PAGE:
“When you live in this city and you have that stuff going on, what could possibly beat that?” Maddon said.

Yadier Molina is sad and Cubs fans have a new favorite GIF

Yadier Molina is sad and Cubs fans have a new favorite GIF

ST. LOUIS — The game was over and Yadier Molina knew it.

As Ian Happ turned on Sam Tuivailala's two-strike pitch in the 7th inning, Molina crumbled to the ground in defeat.

Happ's two-out double gave the Cubs a 4-3 lead they did not relinquish in a 6-3 victory Saturday night at Busch Stadium.

The Cubs had to claw back all night against the Cardinals, fighting to tie the game at two separate spots before Happ's breakthrough off Tuivailala.

Molina couldn't contain his disappointment:

Molina is a common target of ire from Cubs fans in the heated rivalry with the Cardinals, so you can bet his #SadFace led to some glee in the Chicago fanbase (just look at the comments on that Tweet):

The 35-year-old catcher just returned recently from a nearly month-long stint on the disabled list when he took a foul tip off a Kris Bryant swing to the groin on Jordan Hicks' 102 mph pitch the last time the Cubs were in town.

Molina has drawn 3 walks and has a single in this weekend's series with the Cubs, but he also committed a miscue in Friday's game, when he threw wild to first base on Jon Lester's squeeze bunt.

The Cubs are now 24-12 since they were swept in St. Louis on the first weekend of May.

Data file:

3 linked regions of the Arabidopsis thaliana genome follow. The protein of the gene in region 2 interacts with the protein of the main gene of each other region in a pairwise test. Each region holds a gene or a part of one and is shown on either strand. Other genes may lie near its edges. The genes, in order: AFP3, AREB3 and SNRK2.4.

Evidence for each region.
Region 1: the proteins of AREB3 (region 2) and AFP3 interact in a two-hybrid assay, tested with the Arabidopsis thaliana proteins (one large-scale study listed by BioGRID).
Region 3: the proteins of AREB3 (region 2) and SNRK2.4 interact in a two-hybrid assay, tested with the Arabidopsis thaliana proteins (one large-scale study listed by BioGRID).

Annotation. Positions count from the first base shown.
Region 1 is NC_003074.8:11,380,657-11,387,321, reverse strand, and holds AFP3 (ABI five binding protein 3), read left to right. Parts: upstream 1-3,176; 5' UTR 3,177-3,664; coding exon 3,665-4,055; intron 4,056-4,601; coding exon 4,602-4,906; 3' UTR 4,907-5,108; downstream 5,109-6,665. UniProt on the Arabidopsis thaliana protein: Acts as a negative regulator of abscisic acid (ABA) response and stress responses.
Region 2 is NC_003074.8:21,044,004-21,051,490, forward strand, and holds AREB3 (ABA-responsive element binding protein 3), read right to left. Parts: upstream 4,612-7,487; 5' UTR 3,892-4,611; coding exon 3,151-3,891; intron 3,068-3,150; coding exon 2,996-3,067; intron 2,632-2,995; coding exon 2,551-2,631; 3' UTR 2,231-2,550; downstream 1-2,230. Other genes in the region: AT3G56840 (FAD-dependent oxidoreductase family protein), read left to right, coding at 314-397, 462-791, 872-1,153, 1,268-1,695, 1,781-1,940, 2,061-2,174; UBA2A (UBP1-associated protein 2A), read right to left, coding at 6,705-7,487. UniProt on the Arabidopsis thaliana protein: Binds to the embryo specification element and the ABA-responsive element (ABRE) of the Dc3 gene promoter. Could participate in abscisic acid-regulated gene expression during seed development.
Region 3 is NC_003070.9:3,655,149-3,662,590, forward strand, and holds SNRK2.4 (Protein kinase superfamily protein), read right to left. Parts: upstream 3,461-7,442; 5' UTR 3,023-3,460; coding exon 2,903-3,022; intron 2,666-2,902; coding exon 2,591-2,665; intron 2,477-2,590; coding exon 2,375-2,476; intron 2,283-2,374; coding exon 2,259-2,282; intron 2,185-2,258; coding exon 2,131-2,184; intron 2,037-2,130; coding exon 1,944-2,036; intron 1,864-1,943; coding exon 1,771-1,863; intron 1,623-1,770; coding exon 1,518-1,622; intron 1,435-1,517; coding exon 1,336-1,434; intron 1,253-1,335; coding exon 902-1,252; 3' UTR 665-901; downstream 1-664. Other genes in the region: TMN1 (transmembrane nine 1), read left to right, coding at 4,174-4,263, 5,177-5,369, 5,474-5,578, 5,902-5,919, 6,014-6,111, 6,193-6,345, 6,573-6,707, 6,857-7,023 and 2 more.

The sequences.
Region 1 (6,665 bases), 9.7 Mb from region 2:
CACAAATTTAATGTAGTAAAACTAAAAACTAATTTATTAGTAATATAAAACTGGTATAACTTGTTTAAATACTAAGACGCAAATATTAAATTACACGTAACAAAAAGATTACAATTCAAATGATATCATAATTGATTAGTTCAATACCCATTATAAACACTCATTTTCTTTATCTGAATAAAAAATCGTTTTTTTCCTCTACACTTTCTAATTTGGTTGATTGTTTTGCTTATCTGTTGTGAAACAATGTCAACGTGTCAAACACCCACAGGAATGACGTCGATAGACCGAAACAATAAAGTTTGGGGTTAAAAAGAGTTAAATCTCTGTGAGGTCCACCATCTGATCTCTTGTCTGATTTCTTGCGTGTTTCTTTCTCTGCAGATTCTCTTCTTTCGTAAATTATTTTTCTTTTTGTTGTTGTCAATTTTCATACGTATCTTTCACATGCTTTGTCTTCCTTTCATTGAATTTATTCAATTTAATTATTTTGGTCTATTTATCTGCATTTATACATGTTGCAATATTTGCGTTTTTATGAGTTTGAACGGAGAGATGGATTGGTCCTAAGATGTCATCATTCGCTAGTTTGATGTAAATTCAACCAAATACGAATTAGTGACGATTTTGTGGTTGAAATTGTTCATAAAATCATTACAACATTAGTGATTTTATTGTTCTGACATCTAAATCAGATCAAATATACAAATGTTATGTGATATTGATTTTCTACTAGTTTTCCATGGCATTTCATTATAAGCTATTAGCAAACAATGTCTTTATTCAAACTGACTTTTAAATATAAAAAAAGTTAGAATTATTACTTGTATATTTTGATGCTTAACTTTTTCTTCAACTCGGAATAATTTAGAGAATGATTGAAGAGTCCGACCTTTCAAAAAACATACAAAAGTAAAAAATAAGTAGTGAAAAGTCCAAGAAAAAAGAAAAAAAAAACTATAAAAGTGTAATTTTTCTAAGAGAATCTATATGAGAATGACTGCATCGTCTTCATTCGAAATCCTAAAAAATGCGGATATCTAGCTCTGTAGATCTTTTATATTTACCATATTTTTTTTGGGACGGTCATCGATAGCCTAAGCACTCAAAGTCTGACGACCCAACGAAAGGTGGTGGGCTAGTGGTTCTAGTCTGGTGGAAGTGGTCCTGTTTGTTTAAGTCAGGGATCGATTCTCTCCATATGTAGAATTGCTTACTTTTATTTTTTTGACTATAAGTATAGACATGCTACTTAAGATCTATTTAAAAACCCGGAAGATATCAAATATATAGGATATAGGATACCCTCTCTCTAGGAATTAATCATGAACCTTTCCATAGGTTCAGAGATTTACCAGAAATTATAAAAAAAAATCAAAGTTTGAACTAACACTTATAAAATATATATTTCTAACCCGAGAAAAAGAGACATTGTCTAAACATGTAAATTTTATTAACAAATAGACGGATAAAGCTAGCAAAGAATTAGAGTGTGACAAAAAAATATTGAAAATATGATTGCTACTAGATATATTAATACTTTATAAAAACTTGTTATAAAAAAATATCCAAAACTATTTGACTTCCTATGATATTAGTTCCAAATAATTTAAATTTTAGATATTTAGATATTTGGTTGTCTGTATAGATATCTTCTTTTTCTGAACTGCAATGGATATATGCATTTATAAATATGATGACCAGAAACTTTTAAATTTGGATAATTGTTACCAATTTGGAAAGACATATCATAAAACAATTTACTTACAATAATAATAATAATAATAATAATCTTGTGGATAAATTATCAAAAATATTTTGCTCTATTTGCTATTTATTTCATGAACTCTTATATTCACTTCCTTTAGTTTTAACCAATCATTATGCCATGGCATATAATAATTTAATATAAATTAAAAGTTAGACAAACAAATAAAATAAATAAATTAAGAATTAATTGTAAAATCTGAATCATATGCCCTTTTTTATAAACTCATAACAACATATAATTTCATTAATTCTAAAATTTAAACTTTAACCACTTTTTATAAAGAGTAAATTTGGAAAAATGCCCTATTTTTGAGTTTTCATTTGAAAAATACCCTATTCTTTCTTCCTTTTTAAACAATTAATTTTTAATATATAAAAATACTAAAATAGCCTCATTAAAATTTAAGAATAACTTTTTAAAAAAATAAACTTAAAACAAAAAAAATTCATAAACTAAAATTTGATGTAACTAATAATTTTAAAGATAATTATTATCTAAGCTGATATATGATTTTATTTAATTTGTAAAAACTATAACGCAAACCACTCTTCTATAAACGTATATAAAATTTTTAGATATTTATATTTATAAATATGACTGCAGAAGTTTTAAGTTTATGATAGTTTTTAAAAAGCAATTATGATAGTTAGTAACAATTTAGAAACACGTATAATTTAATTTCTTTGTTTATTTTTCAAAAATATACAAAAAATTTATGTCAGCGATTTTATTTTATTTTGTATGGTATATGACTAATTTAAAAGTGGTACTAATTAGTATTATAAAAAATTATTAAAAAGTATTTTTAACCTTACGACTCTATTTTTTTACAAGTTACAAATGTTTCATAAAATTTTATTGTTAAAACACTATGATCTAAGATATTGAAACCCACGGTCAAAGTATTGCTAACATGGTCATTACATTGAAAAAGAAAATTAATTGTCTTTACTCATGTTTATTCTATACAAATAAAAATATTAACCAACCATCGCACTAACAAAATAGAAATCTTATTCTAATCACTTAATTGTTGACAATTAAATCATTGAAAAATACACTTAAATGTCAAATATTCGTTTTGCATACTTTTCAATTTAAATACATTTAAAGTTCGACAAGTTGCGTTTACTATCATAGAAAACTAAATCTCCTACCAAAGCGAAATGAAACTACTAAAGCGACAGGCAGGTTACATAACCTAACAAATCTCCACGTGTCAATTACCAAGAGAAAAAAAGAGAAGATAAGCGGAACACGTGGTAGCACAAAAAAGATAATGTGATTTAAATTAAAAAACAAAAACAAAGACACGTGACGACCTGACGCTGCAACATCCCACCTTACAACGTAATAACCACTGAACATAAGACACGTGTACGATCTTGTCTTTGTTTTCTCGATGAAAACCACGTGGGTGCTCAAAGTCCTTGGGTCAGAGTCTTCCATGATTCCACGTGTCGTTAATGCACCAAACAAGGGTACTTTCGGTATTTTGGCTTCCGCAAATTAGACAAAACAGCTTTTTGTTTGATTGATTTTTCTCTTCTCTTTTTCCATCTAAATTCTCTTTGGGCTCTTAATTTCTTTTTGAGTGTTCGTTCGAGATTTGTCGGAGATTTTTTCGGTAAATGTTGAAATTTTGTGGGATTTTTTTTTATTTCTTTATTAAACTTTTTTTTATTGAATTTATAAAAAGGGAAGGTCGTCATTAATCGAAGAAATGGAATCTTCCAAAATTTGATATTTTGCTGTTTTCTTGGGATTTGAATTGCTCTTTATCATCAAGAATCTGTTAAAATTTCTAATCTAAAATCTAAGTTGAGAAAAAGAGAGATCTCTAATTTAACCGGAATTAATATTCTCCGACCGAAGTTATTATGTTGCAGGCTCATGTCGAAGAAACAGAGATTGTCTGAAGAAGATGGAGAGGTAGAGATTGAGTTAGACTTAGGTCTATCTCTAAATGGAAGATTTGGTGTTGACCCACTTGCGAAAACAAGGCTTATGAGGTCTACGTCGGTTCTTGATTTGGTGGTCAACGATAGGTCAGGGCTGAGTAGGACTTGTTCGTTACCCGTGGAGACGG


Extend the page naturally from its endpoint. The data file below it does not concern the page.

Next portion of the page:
Summer of Sammy: Relive Sosa's 25th homer in 1998

Summer of Sammy: Relive Sosa's 25th homer in 1998

It's the 20th anniversary of the Summer of Sammy, when Sosa and Mark McGwire went toe-to-toe in one of the most exciting seasons in American sports history chasing after Roger Maris' home run record. All year, we're going to go homer-by-homer on Sosa's 66 longballs, with highlights and info about each. Enjoy.

After victimizing poor Cal Eldred for three solo shots in the first game of the series, Sosa wouldn't let the Milwaukee Brewers leave town in June 1998 without one more dinger.

He connected in the 4th inning of the series finale on June 17, 1998, a solo shot off a pitcher named Bronswell Patrick (yes, that's his real name) that went 430 feet down the left field line.

The Cubs wound up losing the game 6-5, though Jose Hernandez did make it close with a 2-run shot in the bottom of the 9th inning.

Through this game, Sosa sported a .300/.348/.917 slash line (1.265 OPS) with 12 homers and 25 RBI in 15 June contests that season. (Yes, that's a .917 slugging percentage.)

But believe it not, those June numbers are about to get even better...

Fun fact: The Cubs lineup on June 17, 1998 featured 4 hitters with a batting average of .320 or higher — Sosa (.333), Mark Grace (.347), Mickey Morandini (.320) and Matt Mieske (.323), though Mieske was a part-time player. 

The 2018 Cubs currently feature only 1 player (part-time or full-time) hitting at least .320: Albert Almora Jr. who entered play Saturday at .321.